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The Colts' Baltimore

, 240 pages

19 halftones

October 2008



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The Colts' Baltimore

A City and Its Love Affair in the 1950s

Third Place, General Trade Hardcover Nonfiction, 2009 New York Book Show. Bookbinders' Guild of New York.

This is Michael Olesker's nostalgic reminiscence of 1958, the year the Baltimore Colts defeated the New York Giants in sudden-death overtime in a game that still grips the emotions of Baltimoreans. Olesker recaptures the city’s love affair with the Colts in a series of thoughtful and colorful stories that give voice to such notable characters as Colts players Johnny Unitas and Art Donovan, politicians Tommy D’Alesandro and Jack Pollack, entertainers Buddy Deane and Royal Parker, sportscasters Chuck Thompson and Vince Bagli, and filmmaker John Waters.

The Colts’ Baltimore also traces the changing cultural landscape of the city just entering an age of revolution—a time when schools were being racially integrated, rock and roll played on the radio, and Baltimore was planning to renew the dilapidated downtown.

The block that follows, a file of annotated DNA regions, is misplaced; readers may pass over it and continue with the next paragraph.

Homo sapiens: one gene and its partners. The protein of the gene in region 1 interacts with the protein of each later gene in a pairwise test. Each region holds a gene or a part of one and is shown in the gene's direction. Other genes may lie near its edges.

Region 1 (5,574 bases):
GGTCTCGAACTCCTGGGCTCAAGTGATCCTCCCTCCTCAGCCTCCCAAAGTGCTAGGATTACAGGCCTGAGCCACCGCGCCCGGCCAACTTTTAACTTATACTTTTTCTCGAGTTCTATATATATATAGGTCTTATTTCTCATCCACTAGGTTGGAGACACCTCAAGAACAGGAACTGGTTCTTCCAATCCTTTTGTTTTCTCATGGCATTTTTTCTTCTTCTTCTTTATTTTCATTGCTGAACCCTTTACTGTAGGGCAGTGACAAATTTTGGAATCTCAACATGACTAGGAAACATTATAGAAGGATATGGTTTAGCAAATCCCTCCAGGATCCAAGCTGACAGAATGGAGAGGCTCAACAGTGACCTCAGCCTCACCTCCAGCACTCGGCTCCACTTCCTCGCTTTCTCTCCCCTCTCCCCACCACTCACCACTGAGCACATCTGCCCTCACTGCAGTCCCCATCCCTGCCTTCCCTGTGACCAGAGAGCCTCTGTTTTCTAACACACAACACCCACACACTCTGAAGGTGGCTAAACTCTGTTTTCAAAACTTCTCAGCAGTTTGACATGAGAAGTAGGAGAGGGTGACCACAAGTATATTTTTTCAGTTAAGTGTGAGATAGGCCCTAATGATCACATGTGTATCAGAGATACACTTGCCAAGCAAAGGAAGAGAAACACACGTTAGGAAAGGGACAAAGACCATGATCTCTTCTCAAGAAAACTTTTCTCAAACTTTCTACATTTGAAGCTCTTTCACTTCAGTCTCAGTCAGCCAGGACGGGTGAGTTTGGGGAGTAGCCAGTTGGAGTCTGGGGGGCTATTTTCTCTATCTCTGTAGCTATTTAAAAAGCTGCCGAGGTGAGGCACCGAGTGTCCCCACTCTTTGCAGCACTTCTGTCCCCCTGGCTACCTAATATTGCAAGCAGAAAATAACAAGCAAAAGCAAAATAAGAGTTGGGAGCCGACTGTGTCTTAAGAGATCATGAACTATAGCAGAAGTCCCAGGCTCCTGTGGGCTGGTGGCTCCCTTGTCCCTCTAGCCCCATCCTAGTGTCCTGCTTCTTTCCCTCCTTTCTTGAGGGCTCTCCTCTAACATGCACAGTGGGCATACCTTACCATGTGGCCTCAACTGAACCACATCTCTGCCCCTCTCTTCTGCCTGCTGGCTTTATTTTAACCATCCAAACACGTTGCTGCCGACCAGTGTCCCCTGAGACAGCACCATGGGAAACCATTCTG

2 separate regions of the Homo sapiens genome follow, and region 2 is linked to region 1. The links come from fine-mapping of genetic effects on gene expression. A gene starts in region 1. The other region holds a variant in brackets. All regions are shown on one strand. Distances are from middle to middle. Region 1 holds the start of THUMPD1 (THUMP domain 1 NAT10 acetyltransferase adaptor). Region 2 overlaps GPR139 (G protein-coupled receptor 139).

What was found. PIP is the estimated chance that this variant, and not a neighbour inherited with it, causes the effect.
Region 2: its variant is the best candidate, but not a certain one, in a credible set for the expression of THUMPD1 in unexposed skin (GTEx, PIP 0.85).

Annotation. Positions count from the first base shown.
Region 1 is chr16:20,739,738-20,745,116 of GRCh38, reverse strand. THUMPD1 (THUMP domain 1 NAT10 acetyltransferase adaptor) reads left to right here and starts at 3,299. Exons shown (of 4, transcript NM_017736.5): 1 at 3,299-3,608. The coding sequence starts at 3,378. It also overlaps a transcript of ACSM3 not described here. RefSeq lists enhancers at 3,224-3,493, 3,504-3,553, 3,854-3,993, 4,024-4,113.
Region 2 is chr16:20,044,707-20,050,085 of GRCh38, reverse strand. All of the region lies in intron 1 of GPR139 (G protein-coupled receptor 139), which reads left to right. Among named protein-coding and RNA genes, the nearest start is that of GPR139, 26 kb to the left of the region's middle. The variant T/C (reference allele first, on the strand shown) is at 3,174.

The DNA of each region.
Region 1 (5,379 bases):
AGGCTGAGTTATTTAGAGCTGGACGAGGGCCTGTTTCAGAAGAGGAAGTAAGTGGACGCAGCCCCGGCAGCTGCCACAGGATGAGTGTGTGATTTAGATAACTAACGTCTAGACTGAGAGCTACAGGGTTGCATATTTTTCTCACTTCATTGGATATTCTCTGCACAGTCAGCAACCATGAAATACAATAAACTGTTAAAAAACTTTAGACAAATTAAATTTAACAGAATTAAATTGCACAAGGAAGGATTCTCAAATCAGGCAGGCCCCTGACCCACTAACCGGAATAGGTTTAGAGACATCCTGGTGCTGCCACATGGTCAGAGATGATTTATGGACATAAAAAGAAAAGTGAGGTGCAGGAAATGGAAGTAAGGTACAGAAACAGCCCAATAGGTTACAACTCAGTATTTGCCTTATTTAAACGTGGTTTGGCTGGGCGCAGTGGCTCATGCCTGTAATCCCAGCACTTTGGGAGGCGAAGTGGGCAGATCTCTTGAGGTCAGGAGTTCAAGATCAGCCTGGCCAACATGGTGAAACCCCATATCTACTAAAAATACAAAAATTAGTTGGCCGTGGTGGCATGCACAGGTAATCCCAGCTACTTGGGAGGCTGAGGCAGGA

Revealing warm ties between Baltimore and its beloved Colts, Olesker's writing makes the events of 1958 seem like only yesterday.

Michael Olesker has been writing for newspapers since he went to high school at Baltimore City College and imagined that nothing in the world could be more fun than meeting interesting people and writing about them. In the ensuing four decades, nothing has changed his mind. He began writing a column for The News American in 1976, and after three years moved to the Baltimore Sun. He is now a columnist for The Examiner in Baltimore. Mr. Olesker is the author of Michael Olesker's Baltimore: If You Live Here, You're Home and Journeys to the Heart of Baltimore, both published by Johns Hopkins.

"Like a love poem... to a more innocent time."

"Part sentimental memoir, part sports history, and part social and cultural history. It conveys a sense of nostalgia, not only for the lost youth of individuals, but also for an earlier, simpler era of professional football, when salaries were modest, players held other jobs, and when the sport had not become so dominant in mass culture. A fascinating book that should interest a broad range of readers."

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